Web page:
I have tried repeatedly to contact Sir Ken. Every time I see him speak or read his words I know that he would be overjoyed to know of the discoveries we have made. He would support the outreach I so desperately want to offer.
  • May 12 2013: Check out the documentary High School by Frederick Wiseman. The teaching techniques used there might be reduced in effectiveness in a primary school because prepubescents are limited in their capacity for abstract reasoning, but I'm not certain. Teaching the habit of rational argument as the way that people fundamentally convey knowledge and thought to one another (perhaps through having 2 teachers for each class, who collaborate through constructive argumentation with each other in front of the class) would surely be vastly beneficial. Every single class needs to be framed as critical thinking applied to the subject at hand. Persuasion and answering of questions rather than trying to teach by fiat. This requires good teachers with good personalities, of course. It would never work with a teacher who gets offended by a student challenging them, or one unwilling to cede that they don't know the answer to a question. Re-form the classes to concentrate on critical thinking and eliminate all of the prison-like controls that are not directly conducive to education (supported by evidence-based research, of course, and evolving as research evolves). Destroy the artificial arbitrary rules of schools and expect students to conduct themselves as people would in real life - no dictating what they wear and obsessing over who was kissing in the halls before class. There are reasons these things are not laws in general society, and schools are part of general society, and students react like actual PEOPLE. Treat them like prisoners who must be controlled compulsively, and they will act like prisoners.
  • May 11 2013: There is a school doing this...www.orsch.net
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    May 11 2013: Good question, I'm not going to pretend I know how it would work, but I'd imagine it would require a private system which was entirely in the control of the teachers. The teachers would produce the curriculum and get their educational material by working with third party institutions and authors. Also, instead of relying predominantly on standardized testing to demonstrate the ability of student's it would focus more on a portfolio-resume building. A key factor I'd envision would be teaching the students the basic mechanics of teaching itself in order to provide communication skills, a more thorough understanding of the material, and insight on how to better their own learning skills as well as eventually producing better teachers once those students feed back into the system.
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    May 11 2013: Melissa Twisdale points us in a promising direction. Her comment:

    If you get the chance, read the new book by Deborah Kenny, Born to Rise. She is the CEO and founder of the Harlem Village Academies. If was founded and flourishes based on this model. It is a charter school system. She says that her business plan was that, "I have no business plan." She stated that her teachers would create the model on which her schools would be built.
    • May 11 2013: Ryan, her statement is both incredibly powerful and the recipe for disaster at the same time.

      With the right group of teachers, you have an incredible program that would be built. With the wrong group of teachers, you have a train wreck of epic proportions ready to happen.

      Now, by the "right group" of teachers, I mean more than highly motivated, highly educated, and passionate about their profession. I am also talking about, works well together, clicks, agrees on a common purpose, bases their plans in solid research, clearly defines their outcomes, set clear and attainable targets, and truly believes in what they are doing then gets behind it 100%. If those things don't exist, the program begins to break down, especially when you say "figure it out". I have observed teachers, that are incredibly good at what they do, not agree on what it is they are trying to do and not be as successful as they could be.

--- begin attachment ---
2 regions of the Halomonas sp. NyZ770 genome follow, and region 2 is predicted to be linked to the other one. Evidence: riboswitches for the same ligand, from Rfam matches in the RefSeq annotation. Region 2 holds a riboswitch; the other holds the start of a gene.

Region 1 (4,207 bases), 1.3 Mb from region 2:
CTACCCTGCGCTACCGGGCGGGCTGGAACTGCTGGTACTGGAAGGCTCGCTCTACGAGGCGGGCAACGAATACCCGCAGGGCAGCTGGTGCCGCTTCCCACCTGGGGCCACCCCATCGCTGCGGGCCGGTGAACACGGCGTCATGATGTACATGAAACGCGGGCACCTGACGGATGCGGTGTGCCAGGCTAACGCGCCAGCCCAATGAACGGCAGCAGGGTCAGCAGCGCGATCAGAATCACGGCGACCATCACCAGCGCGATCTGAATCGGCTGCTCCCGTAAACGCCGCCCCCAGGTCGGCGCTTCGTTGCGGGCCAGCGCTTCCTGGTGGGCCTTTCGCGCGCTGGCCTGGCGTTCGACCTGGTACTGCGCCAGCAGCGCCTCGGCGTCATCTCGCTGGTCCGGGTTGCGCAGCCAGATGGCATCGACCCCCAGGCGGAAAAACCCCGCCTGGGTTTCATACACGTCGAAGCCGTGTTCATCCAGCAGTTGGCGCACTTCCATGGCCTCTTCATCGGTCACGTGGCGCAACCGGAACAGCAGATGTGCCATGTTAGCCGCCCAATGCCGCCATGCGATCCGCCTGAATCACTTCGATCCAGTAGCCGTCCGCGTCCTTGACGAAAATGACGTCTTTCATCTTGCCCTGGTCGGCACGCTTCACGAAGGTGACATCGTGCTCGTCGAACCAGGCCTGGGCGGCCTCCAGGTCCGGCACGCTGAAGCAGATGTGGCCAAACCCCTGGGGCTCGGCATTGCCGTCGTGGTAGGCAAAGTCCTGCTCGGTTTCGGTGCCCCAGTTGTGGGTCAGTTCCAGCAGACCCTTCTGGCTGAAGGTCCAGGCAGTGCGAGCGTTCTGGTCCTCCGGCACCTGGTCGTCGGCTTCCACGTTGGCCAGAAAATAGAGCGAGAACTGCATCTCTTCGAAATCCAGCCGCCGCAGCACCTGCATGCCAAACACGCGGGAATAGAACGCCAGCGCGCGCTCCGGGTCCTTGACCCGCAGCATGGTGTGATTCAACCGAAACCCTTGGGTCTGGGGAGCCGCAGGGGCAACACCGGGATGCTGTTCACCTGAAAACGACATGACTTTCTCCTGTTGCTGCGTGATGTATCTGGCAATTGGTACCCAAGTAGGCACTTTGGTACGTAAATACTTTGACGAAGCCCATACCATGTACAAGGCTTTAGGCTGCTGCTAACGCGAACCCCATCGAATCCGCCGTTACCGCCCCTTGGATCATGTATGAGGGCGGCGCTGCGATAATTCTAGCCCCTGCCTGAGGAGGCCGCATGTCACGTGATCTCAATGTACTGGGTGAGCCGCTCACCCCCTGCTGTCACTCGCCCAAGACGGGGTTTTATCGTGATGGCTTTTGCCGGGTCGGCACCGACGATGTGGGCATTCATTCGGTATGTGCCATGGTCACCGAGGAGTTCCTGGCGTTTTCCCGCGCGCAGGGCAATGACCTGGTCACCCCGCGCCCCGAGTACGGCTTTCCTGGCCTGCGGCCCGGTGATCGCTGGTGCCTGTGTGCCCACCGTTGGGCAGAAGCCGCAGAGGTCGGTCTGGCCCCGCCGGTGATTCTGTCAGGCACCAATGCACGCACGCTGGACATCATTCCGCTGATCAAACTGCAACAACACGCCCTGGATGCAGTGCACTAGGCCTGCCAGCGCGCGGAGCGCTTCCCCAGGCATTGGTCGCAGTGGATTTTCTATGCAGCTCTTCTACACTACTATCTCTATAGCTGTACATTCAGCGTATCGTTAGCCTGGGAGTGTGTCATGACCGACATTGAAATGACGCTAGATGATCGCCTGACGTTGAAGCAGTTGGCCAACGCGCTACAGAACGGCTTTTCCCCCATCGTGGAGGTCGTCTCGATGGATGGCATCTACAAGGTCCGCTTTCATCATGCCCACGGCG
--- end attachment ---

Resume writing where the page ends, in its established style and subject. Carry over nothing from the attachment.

If you are going to undertake a project of this magnitude, at any level, you have to have a clear vision yourself first, then hire the right people to do the job. And quite frankly, it may be less about resume and more about character at that point.

      Just an observation from the trenches.
      • May 14 2013: Pride stands in the way, because the system demands it. Two teachers would soon enough resent one another, if they are both in the same class. "Familiarity breeds contempt." Teachers should be moderators. Children should learn by teaching, with moderators guiding them. That way teachers would not be challenged to defend their pride and students would not be resentful towards the moderators.
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      May 11 2013: What Everett writes here is important. There are highly effective teachers who teach with love, flair, high energy, and great competency. BUT there are also teachers who do not know their subject well and enjoy teaching in large part because they can talk to a captive audience, tell kids what to do, and then judge them.

      To be fair, part of the reason some states and Districts have gotten into their dysfunctional strict top-down patterns is that they are exasperated with the tremendous variation in the quality of what different teachers deliver and what students get. They are quite willing to sacrifice the outstanding if only they can reduce or eliminate the absolute disasters. It is not deliberate rejection of the idea of excellence but more a willingness to sacrifice it if there is prospect of eradicating the absolute disasters. In my opinion the fallacy in this part of the calculation is that the sacrifice of excellence does little or nothing to help with the disasters!

      The typical strategy is a very blunt instrument, the opposite of those medical or surgical operations that zoom in precisely to the problem spot and deal with it. Purely by way of metaphor, the stranglehold approach is like recognizing there are some delinquents or trouble makers in the city and responding by putting the whole population of the city in jail.
  • May 11 2013: Richard Bandler and Keirsey and so many others have pointed this out before. The education establishment and American local school boards are impervious to common sense and change for the best.